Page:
Aware, however, that in thus acting he was making Mamun his irreconcilable enemy, he persuaded Amin to exclude Mamun from the succession.
On the day following the death of Amin Tahir caused Mamun to be proclaimed at Bagdad, and promised in his name a general amnesty.
Haruns sons Amin and Mamun quarrelled over the succession; Amin became caliph, but Mamun by the aid of Tahir b.
When the news of Ali's defeat came to Bagdad, Amin sent Abdarrahman b.
Thus miserably perished the real founder of the Abbasid dynasty, the Sahib addaula, as he is commonly called, the Amin (trustee) of the House of the Prophet.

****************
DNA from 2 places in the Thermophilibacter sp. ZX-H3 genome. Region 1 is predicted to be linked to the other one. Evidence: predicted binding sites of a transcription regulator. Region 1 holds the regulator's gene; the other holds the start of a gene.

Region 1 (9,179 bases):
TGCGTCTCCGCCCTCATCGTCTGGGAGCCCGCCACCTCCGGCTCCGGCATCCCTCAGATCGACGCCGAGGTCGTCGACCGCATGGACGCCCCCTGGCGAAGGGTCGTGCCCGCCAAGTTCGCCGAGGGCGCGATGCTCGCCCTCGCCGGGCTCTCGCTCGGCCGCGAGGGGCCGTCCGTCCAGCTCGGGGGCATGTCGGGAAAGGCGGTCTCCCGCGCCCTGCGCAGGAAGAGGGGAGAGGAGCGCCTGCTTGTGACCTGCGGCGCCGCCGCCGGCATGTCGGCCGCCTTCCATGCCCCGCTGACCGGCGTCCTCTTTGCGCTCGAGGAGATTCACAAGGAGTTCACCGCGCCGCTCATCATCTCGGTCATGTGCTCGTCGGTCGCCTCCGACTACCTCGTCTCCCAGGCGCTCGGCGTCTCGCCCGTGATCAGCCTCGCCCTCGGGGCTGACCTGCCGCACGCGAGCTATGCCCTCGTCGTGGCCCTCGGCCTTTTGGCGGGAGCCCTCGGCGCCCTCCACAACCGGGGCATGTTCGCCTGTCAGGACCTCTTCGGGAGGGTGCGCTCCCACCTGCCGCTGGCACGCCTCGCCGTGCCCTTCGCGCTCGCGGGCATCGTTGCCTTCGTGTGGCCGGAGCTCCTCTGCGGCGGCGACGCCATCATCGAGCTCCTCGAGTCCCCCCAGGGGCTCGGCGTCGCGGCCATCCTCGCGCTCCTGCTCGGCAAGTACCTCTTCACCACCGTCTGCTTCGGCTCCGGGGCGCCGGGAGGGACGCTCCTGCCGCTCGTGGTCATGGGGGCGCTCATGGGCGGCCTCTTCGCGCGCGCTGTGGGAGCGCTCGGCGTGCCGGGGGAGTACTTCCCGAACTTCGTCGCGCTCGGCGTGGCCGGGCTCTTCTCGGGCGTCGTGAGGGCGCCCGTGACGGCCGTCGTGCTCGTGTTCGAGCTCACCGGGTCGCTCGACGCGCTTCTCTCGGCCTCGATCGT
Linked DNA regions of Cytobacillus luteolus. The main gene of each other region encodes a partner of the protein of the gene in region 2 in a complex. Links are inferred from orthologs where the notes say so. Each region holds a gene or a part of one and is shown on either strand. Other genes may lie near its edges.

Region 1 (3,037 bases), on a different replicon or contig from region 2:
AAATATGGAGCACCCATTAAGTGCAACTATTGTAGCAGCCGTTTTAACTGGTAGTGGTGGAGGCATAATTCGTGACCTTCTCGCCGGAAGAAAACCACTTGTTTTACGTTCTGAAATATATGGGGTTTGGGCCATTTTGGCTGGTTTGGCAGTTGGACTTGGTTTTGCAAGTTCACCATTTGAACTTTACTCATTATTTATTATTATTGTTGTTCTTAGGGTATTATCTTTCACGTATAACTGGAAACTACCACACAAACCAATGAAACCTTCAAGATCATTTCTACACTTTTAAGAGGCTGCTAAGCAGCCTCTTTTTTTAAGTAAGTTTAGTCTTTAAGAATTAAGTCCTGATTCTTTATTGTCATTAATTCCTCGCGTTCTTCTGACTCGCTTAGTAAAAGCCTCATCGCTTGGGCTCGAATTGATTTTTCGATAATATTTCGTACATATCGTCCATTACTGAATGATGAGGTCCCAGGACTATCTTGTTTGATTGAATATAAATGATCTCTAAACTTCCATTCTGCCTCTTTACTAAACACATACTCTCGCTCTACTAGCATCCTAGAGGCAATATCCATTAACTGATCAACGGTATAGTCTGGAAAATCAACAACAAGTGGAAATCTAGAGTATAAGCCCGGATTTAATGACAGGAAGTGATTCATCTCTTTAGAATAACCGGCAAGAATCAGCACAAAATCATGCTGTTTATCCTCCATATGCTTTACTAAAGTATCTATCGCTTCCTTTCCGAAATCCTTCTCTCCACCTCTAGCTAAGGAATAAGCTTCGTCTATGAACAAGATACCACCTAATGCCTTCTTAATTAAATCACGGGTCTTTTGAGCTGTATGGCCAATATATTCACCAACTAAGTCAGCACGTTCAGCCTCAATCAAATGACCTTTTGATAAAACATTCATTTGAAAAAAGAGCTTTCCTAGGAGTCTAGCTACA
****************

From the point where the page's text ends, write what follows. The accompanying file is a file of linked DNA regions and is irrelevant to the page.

This stipulation was agreed to in principle by the grand vizier, Amin ad-daulah, who in March, in order to meet some pressing demands on the treasury borrowed 50,000 on the customs receipts of Kermnshah and Bushire, and agreed to the lenders, the Imperial Bank of Persias agents, being placed as cashiers in the custom-houses of both cities.
The year after, Amin placed in the field two new armies commanded respectively by Ahmad b.